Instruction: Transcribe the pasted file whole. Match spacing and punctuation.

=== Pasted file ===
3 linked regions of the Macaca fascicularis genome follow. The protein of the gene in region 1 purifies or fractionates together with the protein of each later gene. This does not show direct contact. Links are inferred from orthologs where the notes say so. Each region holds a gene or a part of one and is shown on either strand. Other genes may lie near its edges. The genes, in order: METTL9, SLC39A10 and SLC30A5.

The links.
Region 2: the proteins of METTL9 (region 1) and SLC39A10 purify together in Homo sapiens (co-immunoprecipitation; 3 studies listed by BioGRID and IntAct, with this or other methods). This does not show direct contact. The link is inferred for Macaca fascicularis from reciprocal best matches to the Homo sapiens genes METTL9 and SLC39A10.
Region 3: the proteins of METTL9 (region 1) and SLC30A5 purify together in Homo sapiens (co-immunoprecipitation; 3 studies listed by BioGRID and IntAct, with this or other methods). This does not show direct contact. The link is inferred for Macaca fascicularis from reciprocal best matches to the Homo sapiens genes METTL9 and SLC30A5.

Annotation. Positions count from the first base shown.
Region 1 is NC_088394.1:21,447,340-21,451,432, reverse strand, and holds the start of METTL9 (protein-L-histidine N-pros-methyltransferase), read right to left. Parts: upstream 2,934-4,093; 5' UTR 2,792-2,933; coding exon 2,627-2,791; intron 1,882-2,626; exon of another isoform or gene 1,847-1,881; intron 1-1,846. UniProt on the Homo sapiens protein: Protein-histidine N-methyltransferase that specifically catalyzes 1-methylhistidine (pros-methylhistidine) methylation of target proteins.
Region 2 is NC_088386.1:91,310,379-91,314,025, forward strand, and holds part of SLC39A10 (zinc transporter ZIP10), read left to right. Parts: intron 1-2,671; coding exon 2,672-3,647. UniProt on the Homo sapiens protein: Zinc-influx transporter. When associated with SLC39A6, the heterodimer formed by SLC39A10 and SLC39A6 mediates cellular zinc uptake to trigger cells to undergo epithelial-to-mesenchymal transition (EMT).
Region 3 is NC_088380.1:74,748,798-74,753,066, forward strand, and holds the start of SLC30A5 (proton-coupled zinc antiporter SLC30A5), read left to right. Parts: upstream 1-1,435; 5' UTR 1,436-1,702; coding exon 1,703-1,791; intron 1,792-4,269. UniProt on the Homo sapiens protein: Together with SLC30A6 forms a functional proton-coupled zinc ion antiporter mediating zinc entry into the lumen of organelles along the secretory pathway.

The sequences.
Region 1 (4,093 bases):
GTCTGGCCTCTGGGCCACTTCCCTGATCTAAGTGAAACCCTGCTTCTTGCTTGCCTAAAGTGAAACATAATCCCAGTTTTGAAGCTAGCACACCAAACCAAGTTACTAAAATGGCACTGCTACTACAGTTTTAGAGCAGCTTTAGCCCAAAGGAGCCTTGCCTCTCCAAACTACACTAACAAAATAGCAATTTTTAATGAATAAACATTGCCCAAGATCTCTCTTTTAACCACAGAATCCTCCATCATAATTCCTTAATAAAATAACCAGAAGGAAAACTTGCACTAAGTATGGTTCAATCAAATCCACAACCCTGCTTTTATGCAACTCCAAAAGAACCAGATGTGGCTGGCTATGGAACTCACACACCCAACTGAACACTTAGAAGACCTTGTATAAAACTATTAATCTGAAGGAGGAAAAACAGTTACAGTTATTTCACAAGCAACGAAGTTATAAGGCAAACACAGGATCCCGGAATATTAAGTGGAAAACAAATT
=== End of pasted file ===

3 linked regions of the Macaca fascicularis genome follow. The protein of the gene in region 1 purifies or fractionates together with the protein of each later gene. This does not show direct contact. Links are inferred from orthologs where the notes say so. Each region holds a gene or a part of one and is shown on either strand. Other genes may lie near its edges. The genes, in order: METTL9, SLC39A10 and SLC30A5.

The links.
Region 2: the proteins of METTL9 (region 1) and SLC39A10 purify together in Homo sapiens (co-immunoprecipitation; 3 studies listed by BioGRID and IntAct, with this or other methods). This does not show direct contact. The link is inferred for Macaca fascicularis from reciprocal best matches to the Homo sapiens genes METTL9 and SLC39A10.
Region 3: the proteins of METTL9 (region 1) and SLC30A5 purify together in Homo sapiens (co-immunoprecipitation; 3 studies listed by BioGRID and IntAct, with this or other methods). This does not show direct contact. The link is inferred for Macaca fascicularis from reciprocal best matches to the Homo sapiens genes METTL9 and SLC30A5.

Annotation. Positions count from the first base shown.
Region 1 is NC_088394.1:21,447,340-21,451,432, reverse strand, and holds the start of METTL9 (protein-L-histidine N-pros-methyltransferase), read right to left. Parts: upstream 2,934-4,093; 5' UTR 2,792-2,933; coding exon 2,627-2,791; intron 1,882-2,626; exon of another isoform or gene 1,847-1,881; intron 1-1,846. UniProt on the Homo sapiens protein: Protein-histidine N-methyltransferase that specifically catalyzes 1-methylhistidine (pros-methylhistidine) methylation of target proteins.
Region 2 is NC_088386.1:91,310,379-91,314,025, forward strand, and holds part of SLC39A10 (zinc transporter ZIP10), read left to right. Parts: intron 1-2,671; coding exon 2,672-3,647. UniProt on the Homo sapiens protein: Zinc-influx transporter. When associated with SLC39A6, the heterodimer formed by SLC39A10 and SLC39A6 mediates cellular zinc uptake to trigger cells to undergo epithelial-to-mesenchymal transition (EMT).
Region 3 is NC_088380.1:74,748,798-74,753,066, forward strand, and holds the start of SLC30A5 (proton-coupled zinc antiporter SLC30A5), read left to right. Parts: upstream 1-1,435; 5' UTR 1,436-1,702; coding exon 1,703-1,791; intron 1,792-4,269. UniProt on the Homo sapiens protein: Together with SLC30A6 forms a functional proton-coupled zinc ion antiporter mediating zinc entry into the lumen of organelles along the secretory pathway.

The sequences.
Region 1 (4,093 bases):
GTCTGGCCTCTGGGCCACTTCCCTGATCTAAGTGAAACCCTGCTTCTTGCTTGCCTAAAGTGAAACATAATCCCAGTTTTGAAGCTAGCACACCAAACCAAGTTACTAAAATGGCACTGCTACTACAGTTTTAGAGCAGCTTTAGCCCAAAGGAGCCTTGCCTCTCCAAACTACACTAACAAAATAGCAATTTTTAATGAATAAACATTGCCCAAGATCTCTCTTTTAACCACAGAATCCTCCATCATAATTCCTTAATAAAATAACCAGAAGGAAAACTTGCACTAAGTATGGTTCAATCAAATCCACAACCCTGCTTTTATGCAACTCCAAAAGAACCAGATGTGGCTGGCTATGGAACTCACACACCCAACTGAACACTTAGAAGACCTTGTATAAAACTATTAATCTGAAGGAGGAAAAACAGTTACAGTTATTTCACAAGCAACGAAGTTATAAGGCAAACACAGGATCCCGGAATATTAAGTGGAAAACAAATT